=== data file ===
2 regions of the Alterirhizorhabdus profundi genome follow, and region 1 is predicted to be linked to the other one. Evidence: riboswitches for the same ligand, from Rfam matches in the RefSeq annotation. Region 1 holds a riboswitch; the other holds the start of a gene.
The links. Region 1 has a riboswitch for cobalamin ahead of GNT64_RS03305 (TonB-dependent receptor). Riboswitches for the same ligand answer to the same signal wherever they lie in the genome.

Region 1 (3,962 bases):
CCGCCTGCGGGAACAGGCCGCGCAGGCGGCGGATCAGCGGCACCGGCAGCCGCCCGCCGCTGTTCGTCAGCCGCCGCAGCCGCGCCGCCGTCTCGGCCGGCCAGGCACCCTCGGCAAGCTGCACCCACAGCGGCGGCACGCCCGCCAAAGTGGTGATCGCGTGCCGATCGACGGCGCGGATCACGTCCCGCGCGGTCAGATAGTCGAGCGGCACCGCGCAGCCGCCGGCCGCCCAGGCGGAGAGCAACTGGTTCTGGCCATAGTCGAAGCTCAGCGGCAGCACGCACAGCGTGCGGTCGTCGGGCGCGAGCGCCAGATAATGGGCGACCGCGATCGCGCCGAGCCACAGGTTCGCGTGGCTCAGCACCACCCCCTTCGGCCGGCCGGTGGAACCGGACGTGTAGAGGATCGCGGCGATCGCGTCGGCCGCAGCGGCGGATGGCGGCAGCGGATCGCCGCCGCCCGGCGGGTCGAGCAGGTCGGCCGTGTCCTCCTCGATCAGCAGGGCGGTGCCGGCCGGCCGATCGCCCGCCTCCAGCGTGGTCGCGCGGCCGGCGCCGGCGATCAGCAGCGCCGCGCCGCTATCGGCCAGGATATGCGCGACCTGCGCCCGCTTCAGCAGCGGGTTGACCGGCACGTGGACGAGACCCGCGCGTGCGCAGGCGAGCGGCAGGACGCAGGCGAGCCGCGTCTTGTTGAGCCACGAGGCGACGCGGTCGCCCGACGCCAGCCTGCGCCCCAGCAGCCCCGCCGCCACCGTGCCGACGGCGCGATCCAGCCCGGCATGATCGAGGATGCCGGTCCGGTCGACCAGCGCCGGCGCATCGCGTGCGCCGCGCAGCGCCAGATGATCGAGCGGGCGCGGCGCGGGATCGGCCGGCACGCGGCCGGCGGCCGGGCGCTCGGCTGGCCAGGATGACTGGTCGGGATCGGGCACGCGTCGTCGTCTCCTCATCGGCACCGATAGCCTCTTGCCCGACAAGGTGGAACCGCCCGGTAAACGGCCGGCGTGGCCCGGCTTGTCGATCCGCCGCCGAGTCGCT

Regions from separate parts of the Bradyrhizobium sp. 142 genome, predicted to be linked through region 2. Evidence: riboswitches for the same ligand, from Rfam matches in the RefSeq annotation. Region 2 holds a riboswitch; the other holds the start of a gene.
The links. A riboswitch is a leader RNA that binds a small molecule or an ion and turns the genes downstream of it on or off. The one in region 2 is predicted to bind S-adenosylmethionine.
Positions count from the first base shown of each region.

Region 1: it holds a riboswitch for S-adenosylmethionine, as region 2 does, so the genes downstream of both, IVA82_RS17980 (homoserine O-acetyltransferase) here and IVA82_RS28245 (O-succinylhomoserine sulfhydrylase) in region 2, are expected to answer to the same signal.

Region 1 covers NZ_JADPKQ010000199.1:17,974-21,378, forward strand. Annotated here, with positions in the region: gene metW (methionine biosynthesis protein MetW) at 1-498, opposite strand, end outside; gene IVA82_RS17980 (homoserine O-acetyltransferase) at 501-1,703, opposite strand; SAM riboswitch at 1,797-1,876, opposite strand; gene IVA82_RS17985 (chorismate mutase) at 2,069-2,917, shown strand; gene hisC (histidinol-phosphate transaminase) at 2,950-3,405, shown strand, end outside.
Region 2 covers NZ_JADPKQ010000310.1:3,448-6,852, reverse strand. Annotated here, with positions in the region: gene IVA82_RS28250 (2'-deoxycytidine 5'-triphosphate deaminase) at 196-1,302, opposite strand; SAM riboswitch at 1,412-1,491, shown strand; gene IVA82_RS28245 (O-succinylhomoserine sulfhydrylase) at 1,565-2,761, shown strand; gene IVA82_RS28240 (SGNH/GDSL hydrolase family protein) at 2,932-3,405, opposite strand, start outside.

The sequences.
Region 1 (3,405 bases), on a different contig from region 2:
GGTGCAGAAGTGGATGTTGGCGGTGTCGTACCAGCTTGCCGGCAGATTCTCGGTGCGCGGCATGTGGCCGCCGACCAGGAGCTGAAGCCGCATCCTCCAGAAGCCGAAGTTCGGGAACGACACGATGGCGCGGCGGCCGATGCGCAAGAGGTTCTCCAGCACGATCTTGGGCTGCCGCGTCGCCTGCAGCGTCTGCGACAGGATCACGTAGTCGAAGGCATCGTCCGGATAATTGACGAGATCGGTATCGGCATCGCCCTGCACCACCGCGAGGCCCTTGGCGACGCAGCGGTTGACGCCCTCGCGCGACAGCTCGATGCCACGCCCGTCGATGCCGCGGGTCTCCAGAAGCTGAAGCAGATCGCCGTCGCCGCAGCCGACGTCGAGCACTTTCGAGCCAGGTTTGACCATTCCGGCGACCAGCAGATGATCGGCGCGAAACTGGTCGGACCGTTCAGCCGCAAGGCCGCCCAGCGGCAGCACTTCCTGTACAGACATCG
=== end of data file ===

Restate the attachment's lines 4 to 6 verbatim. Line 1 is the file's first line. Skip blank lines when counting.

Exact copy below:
CCGCCTGCGGGAACAGGCCGCGCAGGCGGCGGATCAGCGGCACCGGCAGCCGCCCGCCGCTGTTCGTCAGCCGCCGCAGCCGCGCCGCCGTCTCGGCCGGCCAGGCACCCTCGGCAAGCTGCACCCACAGCGGCGGCACGCCCGCCAAAGTGGTGATCGCGTGCCGATCGACGGCGCGGATCACGTCCCGCGCGGTCAGATAGTCGAGCGGCACCGCGCAGCCGCCGGCCGCCCAGGCGGAGAGCAACTGGTTCTGGCCATAGTCGAAGCTCAGCGGCAGCACGCACAGCGTGCGGTCGTCGGGCGCGAGCGCCAGATAATGGGCGACCGCGATCGCGCCGAGCCACAGGTTCGCGTGGCTCAGCACCACCCCCTTCGGCCGGCCGGTGGAACCGGACGTGTAGAGGATCGCGGCGATCGCGTCGGCCGCAGCGGCGGATGGCGGCAGCGGATCGCCGCCGCCCGGCGGGTCGAGCAGGTCGGCCGTGTCCTCCTCGATCAGCAGGGCGGTGCCGGCCGGCCGATCGCCCGCCTCCAGCGTGGTCGCGCGGCCGGCGCCGGCGATCAGCAGCGCCGCGCCGCTATCGGCCAGGATATGCGCGACCTGCGCCCGCTTCAGCAGCGGGTTGACCGGCACGTGGACGAGACCCGCGCGTGCGCAGGCGAGCGGCAGGACGCAGGCGAGCCGCGTCTTGTTGAGCCACGAGGCGACGCGGTCGCCCGACGCCAGCCTGCGCCCCAGCAGCCCCGCCGCCACCGTGCCGACGGCGCGATCCAGCCCGGCATGATCGAGGATGCCGGTCCGGTCGACCAGCGCCGGCGCATCGCGTGCGCCGCGCAGCGCCAGATGATCGAGCGGGCGCGGCGCGGGATCGGCCGGCACGCGGCCGGCGGCCGGGCGCTCGGCTGGCCAGGATGACTGGTCGGGATCGGGCACGCGTCGTCGTCTCCTCATCGGCACCGATAGCCTCTTGCCCGACAAGGTGGAACCGCCCGGTAAACGGCCGGCGTGGCCCGGCTTGTCGATCCGCCGCCGAGTCGCT

Regions from separate parts of the Bradyrhizobium sp. 142 genome, predicted to be linked through region 2. Evidence: riboswitches for the same ligand, from Rfam matches in the RefSeq annotation. Region 2 holds a riboswitch; the other holds the start of a gene.
The links. A riboswitch is a leader RNA that binds a small molecule or an ion and turns the genes downstream of it on or off. The one in region 2 is predicted to bind S-adenosylmethionine.